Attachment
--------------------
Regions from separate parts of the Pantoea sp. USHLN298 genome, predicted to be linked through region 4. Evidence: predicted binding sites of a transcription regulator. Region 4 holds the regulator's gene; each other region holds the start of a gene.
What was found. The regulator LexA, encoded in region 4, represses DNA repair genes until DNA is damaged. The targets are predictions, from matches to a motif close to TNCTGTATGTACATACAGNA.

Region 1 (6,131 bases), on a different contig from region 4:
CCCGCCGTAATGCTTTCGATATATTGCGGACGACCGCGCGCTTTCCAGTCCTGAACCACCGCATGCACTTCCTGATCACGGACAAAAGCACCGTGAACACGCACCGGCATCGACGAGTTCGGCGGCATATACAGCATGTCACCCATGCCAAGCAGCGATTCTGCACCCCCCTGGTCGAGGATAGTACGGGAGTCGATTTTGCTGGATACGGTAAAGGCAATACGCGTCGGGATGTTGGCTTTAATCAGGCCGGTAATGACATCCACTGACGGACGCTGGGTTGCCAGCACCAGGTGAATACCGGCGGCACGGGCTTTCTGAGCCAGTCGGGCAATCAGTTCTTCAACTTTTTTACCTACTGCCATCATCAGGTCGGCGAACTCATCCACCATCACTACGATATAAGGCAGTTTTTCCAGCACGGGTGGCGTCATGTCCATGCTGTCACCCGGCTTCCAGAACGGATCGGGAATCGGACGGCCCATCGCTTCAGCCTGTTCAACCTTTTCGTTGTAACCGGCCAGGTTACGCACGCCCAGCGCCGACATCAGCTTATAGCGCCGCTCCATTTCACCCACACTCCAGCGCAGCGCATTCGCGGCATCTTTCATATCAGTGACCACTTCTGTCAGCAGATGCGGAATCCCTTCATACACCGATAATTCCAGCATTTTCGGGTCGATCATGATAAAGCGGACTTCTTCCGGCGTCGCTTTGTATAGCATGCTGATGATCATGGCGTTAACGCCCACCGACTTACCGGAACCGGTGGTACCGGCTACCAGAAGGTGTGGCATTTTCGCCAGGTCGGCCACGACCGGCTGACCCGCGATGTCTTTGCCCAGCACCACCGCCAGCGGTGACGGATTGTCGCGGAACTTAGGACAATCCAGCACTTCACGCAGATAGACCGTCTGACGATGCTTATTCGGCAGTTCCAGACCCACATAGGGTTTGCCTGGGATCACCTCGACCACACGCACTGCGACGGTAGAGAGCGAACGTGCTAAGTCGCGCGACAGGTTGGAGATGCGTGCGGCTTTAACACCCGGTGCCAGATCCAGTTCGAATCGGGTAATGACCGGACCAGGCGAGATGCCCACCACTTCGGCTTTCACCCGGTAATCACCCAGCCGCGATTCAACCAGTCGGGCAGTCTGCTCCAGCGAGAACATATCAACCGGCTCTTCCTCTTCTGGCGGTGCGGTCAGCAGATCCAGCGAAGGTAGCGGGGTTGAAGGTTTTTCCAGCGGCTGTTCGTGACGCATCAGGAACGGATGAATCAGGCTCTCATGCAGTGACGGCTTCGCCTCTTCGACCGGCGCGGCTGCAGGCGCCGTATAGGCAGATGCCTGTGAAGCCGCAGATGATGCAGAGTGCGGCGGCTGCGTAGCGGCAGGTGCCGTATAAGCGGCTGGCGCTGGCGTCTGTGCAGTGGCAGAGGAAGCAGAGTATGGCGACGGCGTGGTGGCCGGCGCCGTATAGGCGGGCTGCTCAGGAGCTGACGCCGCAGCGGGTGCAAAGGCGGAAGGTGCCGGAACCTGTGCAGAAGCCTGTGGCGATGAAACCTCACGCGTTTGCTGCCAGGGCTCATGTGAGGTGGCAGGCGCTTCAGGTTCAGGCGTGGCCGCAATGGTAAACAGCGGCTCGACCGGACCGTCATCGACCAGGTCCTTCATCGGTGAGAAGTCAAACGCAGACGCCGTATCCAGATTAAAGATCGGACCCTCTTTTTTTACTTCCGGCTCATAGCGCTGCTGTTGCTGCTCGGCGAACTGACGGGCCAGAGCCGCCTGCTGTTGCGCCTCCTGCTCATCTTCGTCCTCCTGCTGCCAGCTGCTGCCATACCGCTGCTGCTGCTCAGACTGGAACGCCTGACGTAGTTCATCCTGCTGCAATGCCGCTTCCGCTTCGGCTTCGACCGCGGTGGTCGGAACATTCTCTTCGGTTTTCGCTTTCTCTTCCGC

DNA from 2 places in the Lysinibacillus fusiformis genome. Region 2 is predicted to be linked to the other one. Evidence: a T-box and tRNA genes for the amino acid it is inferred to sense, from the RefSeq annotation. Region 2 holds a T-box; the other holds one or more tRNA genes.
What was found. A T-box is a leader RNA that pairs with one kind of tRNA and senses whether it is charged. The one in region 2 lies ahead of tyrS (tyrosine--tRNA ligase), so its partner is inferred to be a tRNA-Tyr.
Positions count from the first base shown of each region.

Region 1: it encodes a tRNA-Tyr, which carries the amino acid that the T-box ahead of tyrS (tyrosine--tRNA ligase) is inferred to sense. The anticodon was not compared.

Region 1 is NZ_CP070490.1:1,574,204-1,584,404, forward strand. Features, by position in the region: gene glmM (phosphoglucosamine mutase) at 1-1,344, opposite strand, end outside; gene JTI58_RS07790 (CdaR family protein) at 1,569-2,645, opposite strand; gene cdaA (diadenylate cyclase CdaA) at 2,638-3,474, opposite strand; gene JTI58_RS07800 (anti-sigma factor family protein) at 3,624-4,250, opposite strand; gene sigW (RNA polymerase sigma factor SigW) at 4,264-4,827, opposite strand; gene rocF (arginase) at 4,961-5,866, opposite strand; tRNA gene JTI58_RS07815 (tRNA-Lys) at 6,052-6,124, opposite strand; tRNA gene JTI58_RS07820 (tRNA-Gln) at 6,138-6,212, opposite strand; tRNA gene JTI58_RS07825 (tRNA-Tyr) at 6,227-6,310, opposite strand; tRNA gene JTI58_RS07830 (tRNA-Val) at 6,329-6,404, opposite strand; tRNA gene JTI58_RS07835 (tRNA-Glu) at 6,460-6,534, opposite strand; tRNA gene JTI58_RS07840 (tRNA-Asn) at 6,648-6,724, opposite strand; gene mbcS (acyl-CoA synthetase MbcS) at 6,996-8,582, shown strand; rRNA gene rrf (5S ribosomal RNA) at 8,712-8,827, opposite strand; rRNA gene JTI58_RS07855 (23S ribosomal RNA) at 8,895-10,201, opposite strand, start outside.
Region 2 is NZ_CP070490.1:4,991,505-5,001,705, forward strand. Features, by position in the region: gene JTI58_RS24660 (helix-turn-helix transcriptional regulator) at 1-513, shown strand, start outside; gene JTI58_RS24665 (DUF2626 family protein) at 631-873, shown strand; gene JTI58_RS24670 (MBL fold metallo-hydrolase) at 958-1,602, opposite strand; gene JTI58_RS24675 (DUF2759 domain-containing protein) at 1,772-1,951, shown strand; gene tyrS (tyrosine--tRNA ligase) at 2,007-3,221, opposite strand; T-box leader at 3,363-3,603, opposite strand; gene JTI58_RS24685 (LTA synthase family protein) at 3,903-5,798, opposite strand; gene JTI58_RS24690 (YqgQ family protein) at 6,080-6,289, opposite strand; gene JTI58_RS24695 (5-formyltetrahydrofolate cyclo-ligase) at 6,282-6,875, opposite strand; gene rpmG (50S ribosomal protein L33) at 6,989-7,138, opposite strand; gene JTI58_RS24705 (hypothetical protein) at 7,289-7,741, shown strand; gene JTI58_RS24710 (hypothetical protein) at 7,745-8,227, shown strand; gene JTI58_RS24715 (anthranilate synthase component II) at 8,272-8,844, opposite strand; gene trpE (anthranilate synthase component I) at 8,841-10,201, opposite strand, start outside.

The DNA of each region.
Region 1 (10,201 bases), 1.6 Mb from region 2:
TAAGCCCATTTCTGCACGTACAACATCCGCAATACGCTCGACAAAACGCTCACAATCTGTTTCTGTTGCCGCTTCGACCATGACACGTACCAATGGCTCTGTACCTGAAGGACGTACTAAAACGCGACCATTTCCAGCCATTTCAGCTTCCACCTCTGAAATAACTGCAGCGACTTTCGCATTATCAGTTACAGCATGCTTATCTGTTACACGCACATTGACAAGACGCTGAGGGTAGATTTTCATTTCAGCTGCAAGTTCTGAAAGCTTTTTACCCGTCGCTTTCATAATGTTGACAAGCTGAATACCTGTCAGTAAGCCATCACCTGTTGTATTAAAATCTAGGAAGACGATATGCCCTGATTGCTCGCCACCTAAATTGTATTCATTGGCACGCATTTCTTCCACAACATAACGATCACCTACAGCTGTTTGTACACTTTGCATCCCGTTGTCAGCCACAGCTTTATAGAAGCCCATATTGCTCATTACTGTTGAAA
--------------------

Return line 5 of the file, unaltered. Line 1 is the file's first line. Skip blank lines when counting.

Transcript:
DNA from 2 places in the Lysinibacillus fusiformis genome. Region 2 is predicted to be linked to the other one. Evidence: a T-box and tRNA genes for the amino acid it is inferred to sense, from the RefSeq annotation. Region 2 holds a T-box; the other holds one or more tRNA genes.